We believe in constantly developing our skills as animators. Our latest project for the NHS, 'Give It Time', was the perfect opportunity to do this. On previous projects, I tend to start the design process with sketching in pencil. The sketches are scanned and Steve will then use them as a template to build in Blender. This time around, we had a very clear idea of the style we were aiming for, so what better opportunity to jump straight into the digital realm and start splining those vectors. Using Illustrator was a fairly new concept to me. I've always had strong design skills, but up until this point, my tools have been very much analogue. Also, I've always been keen to learn Illustrator, but I've never had the time or opportunity for it until now. It was a bit of a steep learning curve to start, but once I knew where the tools were and how they worked I felt right at home. I'm happy that I had the chance to learn something new on this project, another string to my bow as they say.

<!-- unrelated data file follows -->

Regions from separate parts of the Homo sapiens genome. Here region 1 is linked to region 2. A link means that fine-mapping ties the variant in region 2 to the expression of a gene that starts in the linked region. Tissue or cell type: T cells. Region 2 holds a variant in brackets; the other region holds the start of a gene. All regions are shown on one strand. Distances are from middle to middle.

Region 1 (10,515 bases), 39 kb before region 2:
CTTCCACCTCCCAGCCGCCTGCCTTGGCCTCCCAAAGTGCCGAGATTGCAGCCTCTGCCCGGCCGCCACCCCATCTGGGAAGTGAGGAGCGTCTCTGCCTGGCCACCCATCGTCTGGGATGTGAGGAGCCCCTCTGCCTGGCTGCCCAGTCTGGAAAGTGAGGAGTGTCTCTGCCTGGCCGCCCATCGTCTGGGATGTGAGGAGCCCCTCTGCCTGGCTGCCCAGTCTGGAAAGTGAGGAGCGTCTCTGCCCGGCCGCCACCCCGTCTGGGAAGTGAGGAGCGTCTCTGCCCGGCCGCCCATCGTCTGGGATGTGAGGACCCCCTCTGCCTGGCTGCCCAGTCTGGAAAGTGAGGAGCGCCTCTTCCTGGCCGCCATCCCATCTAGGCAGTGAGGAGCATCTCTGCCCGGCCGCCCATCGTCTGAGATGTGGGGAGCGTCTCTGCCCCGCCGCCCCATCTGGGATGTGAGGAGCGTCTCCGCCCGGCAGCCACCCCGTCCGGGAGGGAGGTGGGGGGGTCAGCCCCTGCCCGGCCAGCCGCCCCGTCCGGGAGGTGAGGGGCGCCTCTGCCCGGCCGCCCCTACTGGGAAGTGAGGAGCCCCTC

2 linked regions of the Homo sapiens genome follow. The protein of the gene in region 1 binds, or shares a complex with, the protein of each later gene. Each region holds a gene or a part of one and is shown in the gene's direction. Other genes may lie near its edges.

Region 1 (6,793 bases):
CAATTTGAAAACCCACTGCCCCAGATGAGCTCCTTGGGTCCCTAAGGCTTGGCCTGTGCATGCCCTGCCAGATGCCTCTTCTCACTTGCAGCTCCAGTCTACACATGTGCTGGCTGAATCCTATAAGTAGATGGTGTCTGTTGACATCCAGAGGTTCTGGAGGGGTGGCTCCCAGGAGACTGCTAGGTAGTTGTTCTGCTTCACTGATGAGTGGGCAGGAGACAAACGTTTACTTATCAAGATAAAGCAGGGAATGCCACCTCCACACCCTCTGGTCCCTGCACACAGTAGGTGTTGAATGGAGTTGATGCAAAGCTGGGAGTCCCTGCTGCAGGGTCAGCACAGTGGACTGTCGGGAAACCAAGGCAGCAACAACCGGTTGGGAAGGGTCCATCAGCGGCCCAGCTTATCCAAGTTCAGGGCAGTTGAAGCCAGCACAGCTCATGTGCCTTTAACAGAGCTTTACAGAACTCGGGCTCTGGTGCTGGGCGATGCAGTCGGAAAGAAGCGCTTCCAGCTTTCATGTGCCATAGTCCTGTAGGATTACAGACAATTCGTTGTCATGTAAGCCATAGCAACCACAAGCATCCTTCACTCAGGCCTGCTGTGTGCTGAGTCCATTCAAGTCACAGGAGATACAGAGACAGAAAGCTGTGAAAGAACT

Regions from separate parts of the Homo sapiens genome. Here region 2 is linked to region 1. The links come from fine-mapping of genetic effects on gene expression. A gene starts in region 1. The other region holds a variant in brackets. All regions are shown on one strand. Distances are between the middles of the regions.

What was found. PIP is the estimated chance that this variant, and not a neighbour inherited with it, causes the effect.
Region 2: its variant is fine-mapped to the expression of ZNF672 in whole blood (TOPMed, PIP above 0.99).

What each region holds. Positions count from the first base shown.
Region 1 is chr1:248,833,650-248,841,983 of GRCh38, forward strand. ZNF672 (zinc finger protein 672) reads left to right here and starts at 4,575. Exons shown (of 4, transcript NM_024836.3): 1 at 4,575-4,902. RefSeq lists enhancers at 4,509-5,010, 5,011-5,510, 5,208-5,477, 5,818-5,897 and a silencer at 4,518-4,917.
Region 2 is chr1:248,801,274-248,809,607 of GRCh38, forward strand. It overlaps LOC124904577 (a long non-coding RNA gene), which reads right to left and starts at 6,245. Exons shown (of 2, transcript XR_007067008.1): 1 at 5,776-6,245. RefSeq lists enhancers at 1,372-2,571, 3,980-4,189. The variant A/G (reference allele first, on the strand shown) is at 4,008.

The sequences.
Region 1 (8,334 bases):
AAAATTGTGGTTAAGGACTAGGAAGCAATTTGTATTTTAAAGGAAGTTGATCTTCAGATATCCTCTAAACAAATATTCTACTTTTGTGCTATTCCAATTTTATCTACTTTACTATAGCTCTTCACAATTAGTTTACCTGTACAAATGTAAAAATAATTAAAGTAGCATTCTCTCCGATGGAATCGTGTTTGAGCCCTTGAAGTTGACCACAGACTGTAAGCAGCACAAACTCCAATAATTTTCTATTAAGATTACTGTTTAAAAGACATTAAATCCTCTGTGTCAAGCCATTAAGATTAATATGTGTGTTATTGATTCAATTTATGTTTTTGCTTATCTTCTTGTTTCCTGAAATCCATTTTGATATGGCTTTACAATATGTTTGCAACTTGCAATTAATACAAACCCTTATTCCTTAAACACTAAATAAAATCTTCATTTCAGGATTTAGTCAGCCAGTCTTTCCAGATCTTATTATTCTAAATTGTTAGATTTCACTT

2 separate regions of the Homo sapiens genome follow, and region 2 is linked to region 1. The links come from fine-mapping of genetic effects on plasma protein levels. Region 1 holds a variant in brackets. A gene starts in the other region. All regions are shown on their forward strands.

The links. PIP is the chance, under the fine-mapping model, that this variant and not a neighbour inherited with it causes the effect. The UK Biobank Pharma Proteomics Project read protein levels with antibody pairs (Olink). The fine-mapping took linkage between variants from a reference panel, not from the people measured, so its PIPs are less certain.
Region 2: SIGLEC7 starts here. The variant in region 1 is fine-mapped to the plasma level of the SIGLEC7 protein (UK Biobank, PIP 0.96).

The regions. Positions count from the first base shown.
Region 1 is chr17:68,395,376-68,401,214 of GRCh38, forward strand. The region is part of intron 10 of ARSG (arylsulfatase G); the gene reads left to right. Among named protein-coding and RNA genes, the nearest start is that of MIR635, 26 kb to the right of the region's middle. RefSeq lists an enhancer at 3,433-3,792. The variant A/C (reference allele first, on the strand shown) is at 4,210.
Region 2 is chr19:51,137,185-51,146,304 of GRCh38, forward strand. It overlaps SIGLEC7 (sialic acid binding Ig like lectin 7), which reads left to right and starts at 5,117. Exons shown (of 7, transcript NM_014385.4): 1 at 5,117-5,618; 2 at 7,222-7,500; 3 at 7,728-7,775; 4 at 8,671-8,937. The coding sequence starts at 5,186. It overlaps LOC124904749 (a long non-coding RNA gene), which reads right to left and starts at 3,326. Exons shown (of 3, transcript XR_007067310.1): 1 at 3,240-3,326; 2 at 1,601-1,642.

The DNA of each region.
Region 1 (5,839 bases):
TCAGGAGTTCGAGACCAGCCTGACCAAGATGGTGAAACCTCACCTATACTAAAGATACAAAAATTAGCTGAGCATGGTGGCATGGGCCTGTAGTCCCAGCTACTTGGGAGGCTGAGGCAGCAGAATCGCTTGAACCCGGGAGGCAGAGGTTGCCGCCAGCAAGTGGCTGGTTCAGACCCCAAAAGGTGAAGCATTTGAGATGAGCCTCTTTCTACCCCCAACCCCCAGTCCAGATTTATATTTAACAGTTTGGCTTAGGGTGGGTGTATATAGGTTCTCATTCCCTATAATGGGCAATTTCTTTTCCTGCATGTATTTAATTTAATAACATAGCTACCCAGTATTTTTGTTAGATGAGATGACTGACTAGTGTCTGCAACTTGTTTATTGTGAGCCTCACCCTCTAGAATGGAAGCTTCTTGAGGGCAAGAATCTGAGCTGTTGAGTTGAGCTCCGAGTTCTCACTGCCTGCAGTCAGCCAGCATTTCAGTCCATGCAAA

While designing the characters, I was conscious that the project needed to be organised well. There's nothing worse than assets strewn all over the shop, especially when someone else needs to pick the project apart afterwards for exporting. Luckily I'm quite the pedant with such things (I can't touch a film edit until all the assets are neatly filed away in their folders). Once I wrapped my head around the layer system in Illustrator, it was easy enough to name and group everything into their respective assets. We had a lot of characters, locations and objects to create, so it was very important to keep everything organised.